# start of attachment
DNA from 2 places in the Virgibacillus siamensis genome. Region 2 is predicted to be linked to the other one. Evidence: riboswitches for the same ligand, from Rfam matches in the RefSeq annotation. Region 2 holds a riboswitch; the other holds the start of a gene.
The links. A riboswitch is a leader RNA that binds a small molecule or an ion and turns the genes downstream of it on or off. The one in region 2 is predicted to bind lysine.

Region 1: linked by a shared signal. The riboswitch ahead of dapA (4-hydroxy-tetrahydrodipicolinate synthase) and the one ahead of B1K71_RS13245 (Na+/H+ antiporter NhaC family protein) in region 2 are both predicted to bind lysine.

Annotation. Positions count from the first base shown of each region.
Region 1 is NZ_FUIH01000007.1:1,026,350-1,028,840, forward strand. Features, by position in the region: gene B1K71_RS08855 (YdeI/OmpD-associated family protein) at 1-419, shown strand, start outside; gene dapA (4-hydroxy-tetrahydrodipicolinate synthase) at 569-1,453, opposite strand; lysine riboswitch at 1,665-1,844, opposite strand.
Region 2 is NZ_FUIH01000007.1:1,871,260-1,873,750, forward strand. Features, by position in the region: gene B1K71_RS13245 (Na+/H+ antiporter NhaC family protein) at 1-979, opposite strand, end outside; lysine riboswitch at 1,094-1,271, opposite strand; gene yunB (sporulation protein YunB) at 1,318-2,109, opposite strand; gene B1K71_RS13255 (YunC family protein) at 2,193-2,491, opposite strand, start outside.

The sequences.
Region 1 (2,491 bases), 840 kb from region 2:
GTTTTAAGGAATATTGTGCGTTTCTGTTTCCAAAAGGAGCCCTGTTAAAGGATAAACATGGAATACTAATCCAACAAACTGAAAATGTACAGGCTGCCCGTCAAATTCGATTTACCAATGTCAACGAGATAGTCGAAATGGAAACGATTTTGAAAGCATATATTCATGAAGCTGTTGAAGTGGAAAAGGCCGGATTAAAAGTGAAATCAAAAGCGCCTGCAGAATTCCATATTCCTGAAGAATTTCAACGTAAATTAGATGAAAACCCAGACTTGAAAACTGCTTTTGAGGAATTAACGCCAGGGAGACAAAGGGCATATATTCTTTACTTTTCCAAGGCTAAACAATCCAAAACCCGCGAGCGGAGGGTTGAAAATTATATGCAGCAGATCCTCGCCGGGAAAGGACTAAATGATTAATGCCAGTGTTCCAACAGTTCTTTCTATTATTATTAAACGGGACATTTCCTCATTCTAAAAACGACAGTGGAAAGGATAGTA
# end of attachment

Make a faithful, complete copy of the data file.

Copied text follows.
DNA from 2 places in the Virgibacillus siamensis genome. Region 2 is predicted to be linked to the other one. Evidence: riboswitches for the same ligand, from Rfam matches in the RefSeq annotation. Region 2 holds a riboswitch; the other holds the start of a gene.
The links. A riboswitch is a leader RNA that binds a small molecule or an ion and turns the genes downstream of it on or off. The one in region 2 is predicted to bind lysine.

Region 1: linked by a shared signal. The riboswitch ahead of dapA (4-hydroxy-tetrahydrodipicolinate synthase) and the one ahead of B1K71_RS13245 (Na+/H+ antiporter NhaC family protein) in region 2 are both predicted to bind lysine.

Annotation. Positions count from the first base shown of each region.
Region 1 is NZ_FUIH01000007.1:1,026,350-1,028,840, forward strand. Features, by position in the region: gene B1K71_RS08855 (YdeI/OmpD-associated family protein) at 1-419, shown strand, start outside; gene dapA (4-hydroxy-tetrahydrodipicolinate synthase) at 569-1,453, opposite strand; lysine riboswitch at 1,665-1,844, opposite strand.
Region 2 is NZ_FUIH01000007.1:1,871,260-1,873,750, forward strand. Features, by position in the region: gene B1K71_RS13245 (Na+/H+ antiporter NhaC family protein) at 1-979, opposite strand, end outside; lysine riboswitch at 1,094-1,271, opposite strand; gene yunB (sporulation protein YunB) at 1,318-2,109, opposite strand; gene B1K71_RS13255 (YunC family protein) at 2,193-2,491, opposite strand, start outside.

The sequences.
Region 1 (2,491 bases), 840 kb from region 2:
GTTTTAAGGAATATTGTGCGTTTCTGTTTCCAAAAGGAGCCCTGTTAAAGGATAAACATGGAATACTAATCCAACAAACTGAAAATGTACAGGCTGCCCGTCAAATTCGATTTACCAATGTCAACGAGATAGTCGAAATGGAAACGATTTTGAAAGCATATATTCATGAAGCTGTTGAAGTGGAAAAGGCCGGATTAAAAGTGAAATCAAAAGCGCCTGCAGAATTCCATATTCCTGAAGAATTTCAACGTAAATTAGATGAAAACCCAGACTTGAAAACTGCTTTTGAGGAATTAACGCCAGGGAGACAAAGGGCATATATTCTTTACTTTTCCAAGGCTAAACAATCCAAAACCCGCGAGCGGAGGGTTGAAAATTATATGCAGCAGATCCTCGCCGGGAAAGGACTAAATGATTAATGCCAGTGTTCCAACAGTTCTTTCTATTATTATTAAACGGGACATTTCCTCATTCTAAAAACGACAGTGGAAAGGATAGTA